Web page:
Reliance on scientific knowledge is a bedrock principle of behavior analysis and is included in several of the BACB Code rules, such as code 1.01, “Behavior analysts rely on professionally derived knowledge based on science,” and code 2.09(a), “Clients have a right to effective treatment (i.e., based on the research literature …). ” However, cultur- ally diverse clients may not have the same faith in scientific evidence that a behavior analyst has. Consider a situation where a behavior analyst is working to build a relationship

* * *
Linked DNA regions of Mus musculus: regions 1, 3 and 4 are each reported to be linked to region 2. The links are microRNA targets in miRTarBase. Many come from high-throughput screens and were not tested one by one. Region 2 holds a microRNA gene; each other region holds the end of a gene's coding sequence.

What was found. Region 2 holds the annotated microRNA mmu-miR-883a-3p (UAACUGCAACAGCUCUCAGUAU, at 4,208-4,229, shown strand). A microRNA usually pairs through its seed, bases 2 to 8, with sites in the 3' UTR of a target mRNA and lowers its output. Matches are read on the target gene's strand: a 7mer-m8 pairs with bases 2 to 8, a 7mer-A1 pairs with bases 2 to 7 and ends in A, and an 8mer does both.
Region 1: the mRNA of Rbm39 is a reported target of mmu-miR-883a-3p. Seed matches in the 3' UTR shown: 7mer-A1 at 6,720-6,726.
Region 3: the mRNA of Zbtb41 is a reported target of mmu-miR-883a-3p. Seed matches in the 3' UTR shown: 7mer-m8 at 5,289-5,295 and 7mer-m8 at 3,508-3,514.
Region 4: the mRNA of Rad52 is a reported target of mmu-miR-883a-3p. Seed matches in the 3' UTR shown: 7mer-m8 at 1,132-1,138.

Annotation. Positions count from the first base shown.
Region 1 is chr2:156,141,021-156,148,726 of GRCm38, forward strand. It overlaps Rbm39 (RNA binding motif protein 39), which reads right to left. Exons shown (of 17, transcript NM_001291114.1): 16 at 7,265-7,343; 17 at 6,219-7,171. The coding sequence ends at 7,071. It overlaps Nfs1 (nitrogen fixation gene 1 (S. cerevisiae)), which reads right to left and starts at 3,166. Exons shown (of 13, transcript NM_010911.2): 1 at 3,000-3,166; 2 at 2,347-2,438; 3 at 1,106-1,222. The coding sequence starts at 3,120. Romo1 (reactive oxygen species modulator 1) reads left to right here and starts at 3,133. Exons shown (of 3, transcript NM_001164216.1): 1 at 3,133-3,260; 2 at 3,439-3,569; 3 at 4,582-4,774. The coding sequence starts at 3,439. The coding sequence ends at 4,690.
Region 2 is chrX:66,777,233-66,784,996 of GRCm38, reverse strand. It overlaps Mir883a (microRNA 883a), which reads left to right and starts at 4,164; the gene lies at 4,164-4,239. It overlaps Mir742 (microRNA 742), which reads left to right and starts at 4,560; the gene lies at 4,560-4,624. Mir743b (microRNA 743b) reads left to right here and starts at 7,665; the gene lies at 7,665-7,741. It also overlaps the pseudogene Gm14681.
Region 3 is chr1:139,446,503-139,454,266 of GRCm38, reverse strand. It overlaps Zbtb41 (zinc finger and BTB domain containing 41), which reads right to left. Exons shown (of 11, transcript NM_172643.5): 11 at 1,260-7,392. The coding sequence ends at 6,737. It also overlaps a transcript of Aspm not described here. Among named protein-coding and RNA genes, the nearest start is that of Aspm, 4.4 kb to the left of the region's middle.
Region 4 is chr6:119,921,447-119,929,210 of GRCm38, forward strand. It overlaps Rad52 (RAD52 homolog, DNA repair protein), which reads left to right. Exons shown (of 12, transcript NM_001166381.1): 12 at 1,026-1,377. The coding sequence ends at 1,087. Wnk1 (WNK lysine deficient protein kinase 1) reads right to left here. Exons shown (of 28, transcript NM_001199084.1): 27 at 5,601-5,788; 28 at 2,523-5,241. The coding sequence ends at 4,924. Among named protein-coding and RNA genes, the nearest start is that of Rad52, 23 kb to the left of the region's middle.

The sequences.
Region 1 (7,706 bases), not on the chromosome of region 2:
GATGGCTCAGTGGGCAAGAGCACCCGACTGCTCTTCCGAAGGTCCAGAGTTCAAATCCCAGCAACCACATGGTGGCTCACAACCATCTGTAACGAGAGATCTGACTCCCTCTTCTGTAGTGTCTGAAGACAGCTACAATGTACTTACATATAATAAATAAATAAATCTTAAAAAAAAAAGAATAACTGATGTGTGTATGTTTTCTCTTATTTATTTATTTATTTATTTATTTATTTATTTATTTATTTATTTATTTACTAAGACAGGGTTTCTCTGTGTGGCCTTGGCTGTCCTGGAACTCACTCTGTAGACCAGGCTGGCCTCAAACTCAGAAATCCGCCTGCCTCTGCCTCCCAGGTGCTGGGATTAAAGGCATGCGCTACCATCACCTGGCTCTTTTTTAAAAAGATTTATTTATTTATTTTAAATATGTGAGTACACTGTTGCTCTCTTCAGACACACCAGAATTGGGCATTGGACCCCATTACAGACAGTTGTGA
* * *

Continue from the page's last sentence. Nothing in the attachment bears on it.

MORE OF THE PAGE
with a family who has recently moved to the United States from another country. This family is highly skeptical of be- havior analysis, and the behavior analyst has been working very hard to establish the trust necessary to do her work and help her client. The family wants to try a nonscientifically supported treatment popular in their culture and that has enjoyed favorable reports in the popular press. The behavior analyst believes that this treatment would be harmless and take very little time and that agreeing could greatly improve the relationship with the family. The behavior analyst also fears that without this collegial approach, the family will de- cide to abandon ABA altogether. This behavior analyst could reasonably decide, after a careful weighing of consequences, that in this situation, deciding to include this nonscientific treatment in a robust package of behavioral interventions is the most ethical course. Once again, it is not the final decision we are promoting, but rather the fact that these are complex situations requiring careful analysis rather than black-and- white rules.
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